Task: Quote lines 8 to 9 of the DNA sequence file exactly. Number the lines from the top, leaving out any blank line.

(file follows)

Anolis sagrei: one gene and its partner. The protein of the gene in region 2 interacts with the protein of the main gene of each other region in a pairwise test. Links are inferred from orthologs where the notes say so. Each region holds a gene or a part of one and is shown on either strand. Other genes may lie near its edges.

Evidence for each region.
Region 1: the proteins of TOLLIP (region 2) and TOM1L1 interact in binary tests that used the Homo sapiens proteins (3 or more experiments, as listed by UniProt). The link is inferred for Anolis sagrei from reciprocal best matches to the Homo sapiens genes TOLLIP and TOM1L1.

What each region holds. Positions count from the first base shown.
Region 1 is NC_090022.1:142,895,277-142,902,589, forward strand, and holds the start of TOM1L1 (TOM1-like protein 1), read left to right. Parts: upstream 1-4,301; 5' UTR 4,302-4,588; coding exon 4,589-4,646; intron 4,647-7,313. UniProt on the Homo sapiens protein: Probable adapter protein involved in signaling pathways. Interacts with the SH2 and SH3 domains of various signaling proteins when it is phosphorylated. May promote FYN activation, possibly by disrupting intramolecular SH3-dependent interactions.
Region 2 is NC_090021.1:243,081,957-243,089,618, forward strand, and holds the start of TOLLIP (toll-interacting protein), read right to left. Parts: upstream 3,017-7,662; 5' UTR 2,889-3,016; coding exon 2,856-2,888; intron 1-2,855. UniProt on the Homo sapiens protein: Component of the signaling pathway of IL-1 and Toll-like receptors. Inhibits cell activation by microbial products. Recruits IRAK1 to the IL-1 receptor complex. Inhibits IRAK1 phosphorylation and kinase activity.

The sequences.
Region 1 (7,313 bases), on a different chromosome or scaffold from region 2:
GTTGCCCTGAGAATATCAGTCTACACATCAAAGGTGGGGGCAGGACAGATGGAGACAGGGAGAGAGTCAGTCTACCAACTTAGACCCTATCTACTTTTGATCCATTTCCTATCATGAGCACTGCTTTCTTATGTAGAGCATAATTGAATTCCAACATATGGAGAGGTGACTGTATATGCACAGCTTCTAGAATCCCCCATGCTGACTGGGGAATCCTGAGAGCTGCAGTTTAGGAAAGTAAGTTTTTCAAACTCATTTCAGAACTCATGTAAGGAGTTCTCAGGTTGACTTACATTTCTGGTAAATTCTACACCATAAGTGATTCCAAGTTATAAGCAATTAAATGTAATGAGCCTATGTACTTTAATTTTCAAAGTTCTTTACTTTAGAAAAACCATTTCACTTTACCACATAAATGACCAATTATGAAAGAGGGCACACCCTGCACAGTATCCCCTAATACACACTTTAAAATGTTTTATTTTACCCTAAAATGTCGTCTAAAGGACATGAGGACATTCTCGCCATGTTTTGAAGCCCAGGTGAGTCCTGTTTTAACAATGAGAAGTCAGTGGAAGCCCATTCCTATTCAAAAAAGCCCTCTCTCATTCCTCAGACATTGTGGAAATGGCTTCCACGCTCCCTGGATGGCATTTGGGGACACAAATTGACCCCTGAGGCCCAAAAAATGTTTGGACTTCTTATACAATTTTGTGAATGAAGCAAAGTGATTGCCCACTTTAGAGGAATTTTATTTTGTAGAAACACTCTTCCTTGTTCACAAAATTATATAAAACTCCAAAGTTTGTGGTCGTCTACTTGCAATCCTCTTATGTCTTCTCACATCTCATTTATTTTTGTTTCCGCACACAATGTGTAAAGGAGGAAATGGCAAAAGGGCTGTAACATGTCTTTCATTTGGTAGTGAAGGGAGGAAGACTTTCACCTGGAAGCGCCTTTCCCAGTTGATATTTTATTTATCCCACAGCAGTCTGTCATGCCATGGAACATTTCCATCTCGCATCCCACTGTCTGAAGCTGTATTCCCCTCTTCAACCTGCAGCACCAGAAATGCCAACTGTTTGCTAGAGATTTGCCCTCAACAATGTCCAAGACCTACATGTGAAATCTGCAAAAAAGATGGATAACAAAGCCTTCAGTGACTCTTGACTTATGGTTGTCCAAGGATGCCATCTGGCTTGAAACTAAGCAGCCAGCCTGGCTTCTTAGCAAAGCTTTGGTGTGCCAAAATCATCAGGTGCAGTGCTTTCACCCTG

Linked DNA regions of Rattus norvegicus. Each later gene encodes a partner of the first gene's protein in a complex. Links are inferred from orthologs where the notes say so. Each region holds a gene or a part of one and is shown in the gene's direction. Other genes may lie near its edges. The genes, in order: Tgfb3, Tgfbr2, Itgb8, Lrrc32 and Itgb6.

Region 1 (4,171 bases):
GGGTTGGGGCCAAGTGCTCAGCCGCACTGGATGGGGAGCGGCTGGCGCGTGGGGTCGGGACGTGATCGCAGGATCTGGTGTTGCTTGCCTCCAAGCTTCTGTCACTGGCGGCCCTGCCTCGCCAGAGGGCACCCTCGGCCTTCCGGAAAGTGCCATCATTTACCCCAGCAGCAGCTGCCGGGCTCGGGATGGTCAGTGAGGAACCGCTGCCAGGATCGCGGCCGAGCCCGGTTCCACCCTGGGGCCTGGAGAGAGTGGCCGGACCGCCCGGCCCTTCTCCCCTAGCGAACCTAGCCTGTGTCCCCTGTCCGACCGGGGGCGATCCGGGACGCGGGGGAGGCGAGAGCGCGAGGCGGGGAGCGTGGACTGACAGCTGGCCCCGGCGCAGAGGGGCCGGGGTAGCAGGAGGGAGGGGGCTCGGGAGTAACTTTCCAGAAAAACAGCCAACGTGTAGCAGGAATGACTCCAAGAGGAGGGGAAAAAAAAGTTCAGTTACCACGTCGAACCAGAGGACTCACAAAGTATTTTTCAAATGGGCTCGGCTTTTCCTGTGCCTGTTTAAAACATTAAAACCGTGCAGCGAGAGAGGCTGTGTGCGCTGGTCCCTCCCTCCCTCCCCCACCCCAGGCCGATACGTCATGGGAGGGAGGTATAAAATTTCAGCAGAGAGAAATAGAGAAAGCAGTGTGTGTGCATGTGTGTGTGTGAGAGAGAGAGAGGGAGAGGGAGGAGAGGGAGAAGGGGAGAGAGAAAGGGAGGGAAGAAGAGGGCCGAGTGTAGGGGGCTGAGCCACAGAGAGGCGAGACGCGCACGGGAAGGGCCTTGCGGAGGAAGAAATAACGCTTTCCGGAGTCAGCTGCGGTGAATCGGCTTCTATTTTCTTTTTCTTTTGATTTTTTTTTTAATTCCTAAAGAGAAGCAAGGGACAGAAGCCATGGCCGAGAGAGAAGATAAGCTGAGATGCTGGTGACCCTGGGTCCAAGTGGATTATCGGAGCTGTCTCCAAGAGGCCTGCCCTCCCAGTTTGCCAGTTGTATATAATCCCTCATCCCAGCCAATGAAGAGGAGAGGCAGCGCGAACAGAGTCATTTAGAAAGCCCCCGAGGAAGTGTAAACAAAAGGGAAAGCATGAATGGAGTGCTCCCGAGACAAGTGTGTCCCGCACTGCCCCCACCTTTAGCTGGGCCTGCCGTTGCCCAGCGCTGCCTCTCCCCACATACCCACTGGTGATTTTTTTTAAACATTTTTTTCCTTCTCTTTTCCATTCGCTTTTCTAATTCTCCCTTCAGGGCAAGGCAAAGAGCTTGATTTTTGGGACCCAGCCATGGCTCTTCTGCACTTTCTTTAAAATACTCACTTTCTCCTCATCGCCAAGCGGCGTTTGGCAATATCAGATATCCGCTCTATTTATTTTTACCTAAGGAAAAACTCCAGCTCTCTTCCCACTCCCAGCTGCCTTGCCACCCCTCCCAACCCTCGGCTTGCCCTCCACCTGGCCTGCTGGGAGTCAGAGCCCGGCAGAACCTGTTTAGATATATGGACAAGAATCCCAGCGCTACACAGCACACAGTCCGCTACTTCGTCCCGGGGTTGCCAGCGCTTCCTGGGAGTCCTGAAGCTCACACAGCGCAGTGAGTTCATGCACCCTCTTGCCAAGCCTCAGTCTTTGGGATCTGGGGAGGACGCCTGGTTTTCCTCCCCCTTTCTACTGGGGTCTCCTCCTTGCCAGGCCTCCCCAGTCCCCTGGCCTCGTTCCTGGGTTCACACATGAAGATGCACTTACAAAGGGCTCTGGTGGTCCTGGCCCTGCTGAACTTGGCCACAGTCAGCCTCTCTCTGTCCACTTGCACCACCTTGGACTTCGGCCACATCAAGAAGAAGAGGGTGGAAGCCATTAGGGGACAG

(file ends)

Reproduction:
Region 1 (7,313 bases), on a different chromosome or scaffold from region 2:
GTTGCCCTGAGAATATCAGTCTACACATCAAAGGTGGGGGCAGGACAGATGGAGACAGGGAGAGAGTCAGTCTACCAACTTAGACCCTATCTACTTTTGATCCATTTCCTATCATGAGCACTGCTTTCTTATGTAGAGCATAATTGAATTCCAACATATGGAGAGGTGACTGTATATGCACAGCTTCTAGAATCCCCCATGCTGACTGGGGAATCCTGAGAGCTGCAGTTTAGGAAAGTAAGTTTTTCAAACTCATTTCAGAACTCATGTAAGGAGTTCTCAGGTTGACTTACATTTCTGGTAAATTCTACACCATAAGTGATTCCAAGTTATAAGCAATTAAATGTAATGAGCCTATGTACTTTAATTTTCAAAGTTCTTTACTTTAGAAAAACCATTTCACTTTACCACATAAATGACCAATTATGAAAGAGGGCACACCCTGCACAGTATCCCCTAATACACACTTTAAAATGTTTTATTTTACCCTAAAATGTCGTCTAAAGGACATGAGGACATTCTCGCCATGTTTTGAAGCCCAGGTGAGTCCTGTTTTAACAATGAGAAGTCAGTGGAAGCCCATTCCTATTCAAAAAAGCCCTCTCTCATTCCTCAGACATTGTGGAAATGGCTTCCACGCTCCCTGGATGGCATTTGGGGACACAAATTGACCCCTGAGGCCCAAAAAATGTTTGGACTTCTTATACAATTTTGTGAATGAAGCAAAGTGATTGCCCACTTTAGAGGAATTTTATTTTGTAGAAACACTCTTCCTTGTTCACAAAATTATATAAAACTCCAAAGTTTGTGGTCGTCTACTTGCAATCCTCTTATGTCTTCTCACATCTCATTTATTTTTGTTTCCGCACACAATGTGTAAAGGAGGAAATGGCAAAAGGGCTGTAACATGTCTTTCATTTGGTAGTGAAGGGAGGAAGACTTTCACCTGGAAGCGCCTTTCCCAGTTGATATTTTATTTATCCCACAGCAGTCTGTCATGCCATGGAACATTTCCATCTCGCATCCCACTGTCTGAAGCTGTATTCCCCTCTTCAACCTGCAGCACCAGAAATGCCAACTGTTTGCTAGAGATTTGCCCTCAACAATGTCCAAGACCTACATGTGAAATCTGCAAAAAAGATGGATAACAAAGCCTTCAGTGACTCTTGACTTATGGTTGTCCAAGGATGCCATCTGGCTTGAAACTAAGCAGCCAGCCTGGCTTCTTAGCAAAGCTTTGGTGTGCCAAAATCATCAGGTGCAGTGCTTTCACCCTG